nies watching he pastime. But the
Yanks always Were great hitters
In Macon In the spring.
Sometlmfs It is called the Natlont!
Amateur Hacker league and at other
time the. fCational Hockey league.
Perhaps the "amateur" stuff as ap
plied to some of our hockey per-
formers is puizjing to the scribes.
It doesn't nay to trifle with Connie
Mack," even in the names of pa slim-,
". Atlanta sent a player named
Munch to Connie and he promptly
shinned a pastimer to the Georgia
o-tnf who carries the moniker of
Mike Collins, manager of Fred
Fulton. Is Irving to' purchase the In
terest In Fulton's earnings-held by
Mrs. Ad Wolirast, wife of the for
mer llghtweleht champion. An
bought the Fulton stock several
"Buck" Ilerzog; gummed up the
Braves-Giant deal by demanding a
3000 bonus to sign with Stalling.
The Braves refusal to slip "Buck"
the bonus has caused a halt in ne
gotiations wjth the Giants, the play
ers involved-1 In Mae trade being Her
zog. BarnesJ Doyle. and Smith. .,.',
' Johnny Dundee, the New York
boxer, is credited with having made
a bale of money out of the game,
notwithstanding the failure of his ef
forts to grab the lightweight crown.
'Tis said the Scotch wop has earned
on an average $3(1,000 a year for
the past five yeajs.
The vlsl't6r looked into a room In
the neighborhood 'mouse, where a
smIl girl was pounding the piano
to her heart's content. "You may
play on. Mary, if you are sure that
your hapfVi are clean."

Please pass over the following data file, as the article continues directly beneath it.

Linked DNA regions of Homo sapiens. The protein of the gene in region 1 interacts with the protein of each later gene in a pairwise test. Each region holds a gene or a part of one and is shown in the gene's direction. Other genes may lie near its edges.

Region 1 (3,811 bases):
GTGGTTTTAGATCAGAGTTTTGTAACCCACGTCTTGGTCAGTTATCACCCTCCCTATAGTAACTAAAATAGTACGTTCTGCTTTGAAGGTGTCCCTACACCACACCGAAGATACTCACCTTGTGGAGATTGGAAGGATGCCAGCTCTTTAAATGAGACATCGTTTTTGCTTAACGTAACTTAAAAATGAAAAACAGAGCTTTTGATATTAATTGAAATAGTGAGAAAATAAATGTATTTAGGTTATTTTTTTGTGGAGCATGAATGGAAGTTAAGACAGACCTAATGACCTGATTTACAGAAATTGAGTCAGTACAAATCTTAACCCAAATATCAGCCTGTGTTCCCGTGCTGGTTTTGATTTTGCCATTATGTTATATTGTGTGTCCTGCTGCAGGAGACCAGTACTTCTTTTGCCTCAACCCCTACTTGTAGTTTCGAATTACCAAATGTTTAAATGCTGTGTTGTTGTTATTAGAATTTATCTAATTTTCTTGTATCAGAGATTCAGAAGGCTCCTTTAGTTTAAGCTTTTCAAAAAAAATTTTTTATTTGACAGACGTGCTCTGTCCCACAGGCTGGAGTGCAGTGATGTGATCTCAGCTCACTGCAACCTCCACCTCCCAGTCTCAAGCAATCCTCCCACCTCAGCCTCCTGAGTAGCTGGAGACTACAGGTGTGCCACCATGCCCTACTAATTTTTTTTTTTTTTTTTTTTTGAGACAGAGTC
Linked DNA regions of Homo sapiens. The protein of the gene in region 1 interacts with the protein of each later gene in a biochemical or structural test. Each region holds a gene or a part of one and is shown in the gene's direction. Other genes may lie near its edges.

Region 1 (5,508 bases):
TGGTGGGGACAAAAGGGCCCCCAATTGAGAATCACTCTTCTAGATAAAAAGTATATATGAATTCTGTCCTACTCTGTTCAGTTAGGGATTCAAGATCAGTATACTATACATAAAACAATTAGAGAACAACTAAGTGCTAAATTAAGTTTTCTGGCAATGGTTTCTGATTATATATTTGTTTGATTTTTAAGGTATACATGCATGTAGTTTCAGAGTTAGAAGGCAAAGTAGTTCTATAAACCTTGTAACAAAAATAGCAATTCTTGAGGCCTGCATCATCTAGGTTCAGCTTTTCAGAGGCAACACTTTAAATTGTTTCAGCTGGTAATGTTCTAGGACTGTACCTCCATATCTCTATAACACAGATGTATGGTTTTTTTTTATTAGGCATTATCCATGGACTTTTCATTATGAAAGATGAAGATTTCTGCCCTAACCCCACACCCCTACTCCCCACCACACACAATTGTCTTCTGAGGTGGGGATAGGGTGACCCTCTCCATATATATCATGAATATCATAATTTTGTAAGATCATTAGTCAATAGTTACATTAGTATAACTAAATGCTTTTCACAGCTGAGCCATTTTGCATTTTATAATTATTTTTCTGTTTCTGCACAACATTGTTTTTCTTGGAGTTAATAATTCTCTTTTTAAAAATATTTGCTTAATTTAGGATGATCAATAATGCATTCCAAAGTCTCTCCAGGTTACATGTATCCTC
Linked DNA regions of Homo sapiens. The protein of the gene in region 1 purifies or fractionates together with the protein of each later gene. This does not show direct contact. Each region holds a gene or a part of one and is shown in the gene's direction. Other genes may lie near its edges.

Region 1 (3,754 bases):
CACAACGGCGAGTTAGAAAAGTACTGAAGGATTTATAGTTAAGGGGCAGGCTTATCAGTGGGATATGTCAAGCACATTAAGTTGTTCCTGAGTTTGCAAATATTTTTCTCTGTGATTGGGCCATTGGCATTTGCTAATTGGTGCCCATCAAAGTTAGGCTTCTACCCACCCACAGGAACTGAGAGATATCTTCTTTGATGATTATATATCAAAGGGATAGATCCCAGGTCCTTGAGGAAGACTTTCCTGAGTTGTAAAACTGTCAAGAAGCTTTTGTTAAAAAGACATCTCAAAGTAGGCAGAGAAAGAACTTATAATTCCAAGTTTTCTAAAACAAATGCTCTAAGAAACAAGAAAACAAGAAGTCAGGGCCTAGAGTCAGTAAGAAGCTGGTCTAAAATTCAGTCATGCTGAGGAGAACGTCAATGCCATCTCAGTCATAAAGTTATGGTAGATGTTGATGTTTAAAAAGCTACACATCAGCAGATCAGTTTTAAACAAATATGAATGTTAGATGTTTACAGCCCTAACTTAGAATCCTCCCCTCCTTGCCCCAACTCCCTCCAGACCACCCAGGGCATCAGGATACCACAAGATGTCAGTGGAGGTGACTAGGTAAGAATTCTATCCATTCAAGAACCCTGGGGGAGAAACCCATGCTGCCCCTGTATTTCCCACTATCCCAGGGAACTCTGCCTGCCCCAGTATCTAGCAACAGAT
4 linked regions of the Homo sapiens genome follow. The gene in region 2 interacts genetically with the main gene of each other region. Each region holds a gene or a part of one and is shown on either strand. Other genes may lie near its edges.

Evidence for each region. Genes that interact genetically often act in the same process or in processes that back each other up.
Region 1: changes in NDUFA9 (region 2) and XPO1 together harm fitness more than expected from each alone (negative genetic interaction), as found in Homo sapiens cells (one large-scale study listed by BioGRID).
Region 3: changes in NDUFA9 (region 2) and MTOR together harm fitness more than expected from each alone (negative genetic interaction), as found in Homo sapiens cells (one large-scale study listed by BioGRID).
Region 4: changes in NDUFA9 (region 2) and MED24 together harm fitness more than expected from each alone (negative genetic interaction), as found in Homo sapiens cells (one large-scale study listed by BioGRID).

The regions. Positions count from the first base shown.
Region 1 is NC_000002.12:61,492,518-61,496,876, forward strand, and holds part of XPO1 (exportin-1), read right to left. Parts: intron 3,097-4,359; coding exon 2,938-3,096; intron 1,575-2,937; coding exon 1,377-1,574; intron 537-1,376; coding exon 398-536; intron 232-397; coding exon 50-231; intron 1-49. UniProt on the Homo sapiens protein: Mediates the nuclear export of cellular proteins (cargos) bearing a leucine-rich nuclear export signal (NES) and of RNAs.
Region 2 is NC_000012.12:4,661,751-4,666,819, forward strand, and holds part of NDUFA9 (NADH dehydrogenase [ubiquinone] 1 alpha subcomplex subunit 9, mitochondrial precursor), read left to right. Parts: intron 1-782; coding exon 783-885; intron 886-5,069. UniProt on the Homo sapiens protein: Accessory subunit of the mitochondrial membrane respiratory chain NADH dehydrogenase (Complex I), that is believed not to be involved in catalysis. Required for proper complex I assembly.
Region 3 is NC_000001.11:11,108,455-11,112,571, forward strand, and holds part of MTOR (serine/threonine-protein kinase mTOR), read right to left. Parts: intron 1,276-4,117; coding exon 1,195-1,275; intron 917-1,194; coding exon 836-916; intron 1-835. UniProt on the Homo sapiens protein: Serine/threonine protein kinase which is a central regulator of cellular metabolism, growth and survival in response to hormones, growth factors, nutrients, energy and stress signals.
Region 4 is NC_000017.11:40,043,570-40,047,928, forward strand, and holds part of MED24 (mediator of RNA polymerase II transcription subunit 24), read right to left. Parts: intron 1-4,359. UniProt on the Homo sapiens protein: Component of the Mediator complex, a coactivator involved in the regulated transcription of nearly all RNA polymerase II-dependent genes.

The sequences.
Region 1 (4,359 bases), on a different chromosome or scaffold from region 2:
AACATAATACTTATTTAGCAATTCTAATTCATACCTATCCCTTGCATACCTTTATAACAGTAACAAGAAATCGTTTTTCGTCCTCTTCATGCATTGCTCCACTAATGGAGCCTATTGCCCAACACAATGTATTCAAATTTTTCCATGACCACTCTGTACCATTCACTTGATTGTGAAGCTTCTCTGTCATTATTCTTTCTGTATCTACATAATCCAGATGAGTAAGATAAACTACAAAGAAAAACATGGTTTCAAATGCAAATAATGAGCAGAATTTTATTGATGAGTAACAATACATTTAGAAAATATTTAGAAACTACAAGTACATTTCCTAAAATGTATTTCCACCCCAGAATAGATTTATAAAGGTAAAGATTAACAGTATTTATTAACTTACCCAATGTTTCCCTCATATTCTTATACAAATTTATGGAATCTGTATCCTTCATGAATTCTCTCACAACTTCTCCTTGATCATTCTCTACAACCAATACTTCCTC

un. I'm iein ra refill.- miss " was
the quick response; 'I'm only, usin'
( th b'ack kevs."
As Age Advances the Liver Requires
occasional alight stimulation. CARTER'S L'TTLE
LIVER PILLS correct CONSTIPATION.
'- j-i-T thi i' i '
Uust and Shoulders
will wear m cienUflcally ouridtrtn-teil '
The drarelna weight of an tinronflnrd ttit mn utretc-bM llw"
supporting maacle that the contour of the Sirurc is pcii-i.
put 4he biiiwt twrlc where It he
lnnr. nrpTnl ttii fnll hunt from
Qfi;- having the apfM-amru-e of
ROA CCirbr? drirmr muwrleaarxl routine h
BltrtOJituxj flr.tioftho ahoulUvr aiina
. iiinerw. rnmiimir 111 im?-,
rraceful line to the entire upper hodr.
Tbey are the rfairttient and mmt nerTireablerripen imri
Mhle eome in a'l niateriaU atvl ntj les: n Hark. H' lr
Front. Swrplir. Handeao. ete. Bnneil with " Walnhn." the
rnllca boning perm it tins waahing without removal.
Hare your dealer ahowyon Bien Jolie Braiere4. If not rtork
el. we will gladly aeml him, prepaid, nsmplea to vhntv ynti.
BENJAMIN ft JOIINES. 91 Warren Street. Newark, N. J